Investigating Germs

The emergence of bacteriology in the late 19th century prompted the need for laboratories in health departments, hospitals, and medical schools where glassware played an important role in research and diagnosis. Glass could withstand the high temperatures required for sterilization and could be easily formed into unique shapes and tools needed to maintain the germ-free conditions necessary for investigations.

Bacteriology laboratory, Howard University, Washington, D.C., around 1900

Courtesy of Library of Congress, LC-USZ62-40472


Pasteur pipette
In the late 19th century American bacteriologist Frederick Novy learned the techniques for making glass pipettes at the Pasteur laboratory in Paris. These tools, each hand-formed, were used like straws to transfer liquid samples for culturing bacteria.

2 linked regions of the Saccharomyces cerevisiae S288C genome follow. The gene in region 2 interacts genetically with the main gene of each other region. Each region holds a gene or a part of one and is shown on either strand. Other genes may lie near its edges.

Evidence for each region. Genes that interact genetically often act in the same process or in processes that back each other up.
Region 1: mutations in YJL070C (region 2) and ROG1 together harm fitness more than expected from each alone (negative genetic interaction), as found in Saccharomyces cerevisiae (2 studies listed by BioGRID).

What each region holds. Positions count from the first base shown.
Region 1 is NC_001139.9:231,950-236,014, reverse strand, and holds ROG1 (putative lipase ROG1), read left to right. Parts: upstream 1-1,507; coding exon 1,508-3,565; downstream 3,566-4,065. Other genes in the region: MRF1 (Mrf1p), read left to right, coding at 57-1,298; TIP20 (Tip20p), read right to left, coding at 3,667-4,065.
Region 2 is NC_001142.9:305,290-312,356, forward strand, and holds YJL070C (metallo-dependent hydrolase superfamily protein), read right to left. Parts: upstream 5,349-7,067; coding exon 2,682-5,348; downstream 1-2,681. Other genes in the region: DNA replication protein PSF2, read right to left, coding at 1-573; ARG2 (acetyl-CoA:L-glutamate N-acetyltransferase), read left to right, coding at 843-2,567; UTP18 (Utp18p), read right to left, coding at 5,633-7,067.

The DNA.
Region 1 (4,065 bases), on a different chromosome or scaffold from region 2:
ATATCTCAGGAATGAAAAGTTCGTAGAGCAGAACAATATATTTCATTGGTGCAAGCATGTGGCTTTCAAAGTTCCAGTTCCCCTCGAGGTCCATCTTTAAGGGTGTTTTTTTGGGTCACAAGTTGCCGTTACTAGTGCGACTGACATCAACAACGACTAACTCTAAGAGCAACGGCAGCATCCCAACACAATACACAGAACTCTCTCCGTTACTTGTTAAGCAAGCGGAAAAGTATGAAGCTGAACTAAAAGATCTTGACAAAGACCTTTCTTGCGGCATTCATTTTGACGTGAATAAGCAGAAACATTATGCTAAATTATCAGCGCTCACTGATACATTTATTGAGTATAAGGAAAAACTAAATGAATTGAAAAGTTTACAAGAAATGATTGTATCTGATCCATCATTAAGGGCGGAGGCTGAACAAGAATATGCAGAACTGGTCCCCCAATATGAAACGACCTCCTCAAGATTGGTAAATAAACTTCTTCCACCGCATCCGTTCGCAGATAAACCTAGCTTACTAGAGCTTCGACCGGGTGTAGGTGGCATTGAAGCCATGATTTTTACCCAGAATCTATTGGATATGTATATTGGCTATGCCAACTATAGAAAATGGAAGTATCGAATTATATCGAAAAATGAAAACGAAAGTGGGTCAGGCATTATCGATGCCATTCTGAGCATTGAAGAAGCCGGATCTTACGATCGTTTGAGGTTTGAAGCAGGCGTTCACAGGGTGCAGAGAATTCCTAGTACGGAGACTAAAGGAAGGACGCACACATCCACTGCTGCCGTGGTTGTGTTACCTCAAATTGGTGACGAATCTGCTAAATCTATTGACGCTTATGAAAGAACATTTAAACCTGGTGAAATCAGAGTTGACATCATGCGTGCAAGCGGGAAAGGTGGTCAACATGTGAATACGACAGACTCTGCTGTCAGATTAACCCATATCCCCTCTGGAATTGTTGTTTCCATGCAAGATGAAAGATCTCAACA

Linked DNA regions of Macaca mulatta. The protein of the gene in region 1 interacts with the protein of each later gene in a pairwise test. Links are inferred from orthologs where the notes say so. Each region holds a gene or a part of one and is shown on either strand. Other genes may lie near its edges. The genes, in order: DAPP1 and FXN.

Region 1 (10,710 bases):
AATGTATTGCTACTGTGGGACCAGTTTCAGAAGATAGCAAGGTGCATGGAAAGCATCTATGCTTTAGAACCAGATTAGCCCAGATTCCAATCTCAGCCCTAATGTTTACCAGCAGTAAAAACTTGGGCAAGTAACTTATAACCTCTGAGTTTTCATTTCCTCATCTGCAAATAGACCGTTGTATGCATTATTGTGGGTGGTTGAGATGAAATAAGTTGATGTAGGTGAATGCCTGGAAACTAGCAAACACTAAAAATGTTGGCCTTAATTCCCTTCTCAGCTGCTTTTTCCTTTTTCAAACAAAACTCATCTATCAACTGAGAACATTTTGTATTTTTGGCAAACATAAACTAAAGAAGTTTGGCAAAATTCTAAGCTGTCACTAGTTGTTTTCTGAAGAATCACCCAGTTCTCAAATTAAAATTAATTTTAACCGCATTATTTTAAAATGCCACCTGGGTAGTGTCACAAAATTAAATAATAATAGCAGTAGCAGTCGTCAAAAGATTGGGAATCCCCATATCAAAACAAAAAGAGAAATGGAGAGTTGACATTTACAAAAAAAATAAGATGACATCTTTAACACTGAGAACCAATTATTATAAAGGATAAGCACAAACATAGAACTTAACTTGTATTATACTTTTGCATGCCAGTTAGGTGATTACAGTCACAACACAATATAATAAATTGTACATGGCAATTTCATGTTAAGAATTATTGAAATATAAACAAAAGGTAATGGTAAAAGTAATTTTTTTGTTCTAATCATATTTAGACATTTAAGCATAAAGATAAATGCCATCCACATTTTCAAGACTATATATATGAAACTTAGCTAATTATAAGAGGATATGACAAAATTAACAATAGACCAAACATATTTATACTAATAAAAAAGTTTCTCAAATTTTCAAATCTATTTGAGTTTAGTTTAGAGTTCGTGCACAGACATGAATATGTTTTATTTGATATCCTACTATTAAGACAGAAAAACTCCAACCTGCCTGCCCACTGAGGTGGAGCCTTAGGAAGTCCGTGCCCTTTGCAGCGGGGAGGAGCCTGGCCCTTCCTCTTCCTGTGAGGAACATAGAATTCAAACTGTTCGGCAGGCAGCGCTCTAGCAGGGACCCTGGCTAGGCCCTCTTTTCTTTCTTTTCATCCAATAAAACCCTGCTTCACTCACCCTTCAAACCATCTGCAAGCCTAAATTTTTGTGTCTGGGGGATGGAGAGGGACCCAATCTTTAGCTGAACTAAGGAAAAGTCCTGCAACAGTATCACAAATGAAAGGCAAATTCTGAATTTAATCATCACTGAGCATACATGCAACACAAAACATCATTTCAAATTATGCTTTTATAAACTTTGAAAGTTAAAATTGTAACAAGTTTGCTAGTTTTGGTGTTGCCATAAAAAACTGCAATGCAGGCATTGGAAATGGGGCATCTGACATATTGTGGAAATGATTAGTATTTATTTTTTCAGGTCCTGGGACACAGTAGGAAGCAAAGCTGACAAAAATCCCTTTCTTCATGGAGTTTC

Novy anaerobe bottle

This special glass vessel was designed by Frederick Novy at the University of Michigan for culturing anaerobic bacteria which require an oxygen-free environment. Hydrogen gas was pumped into the bottle through the valve at the top, pushing the air (oxygen) out through the opposite opening.

Pasteur flask

French chemist Louis Pasteur developed unique glass flasks for growing and studying bacteria that became standard tools in bacteriology labs. The long neck helped keep contamination out while the thin side arm was used for transferring the liquid contents.


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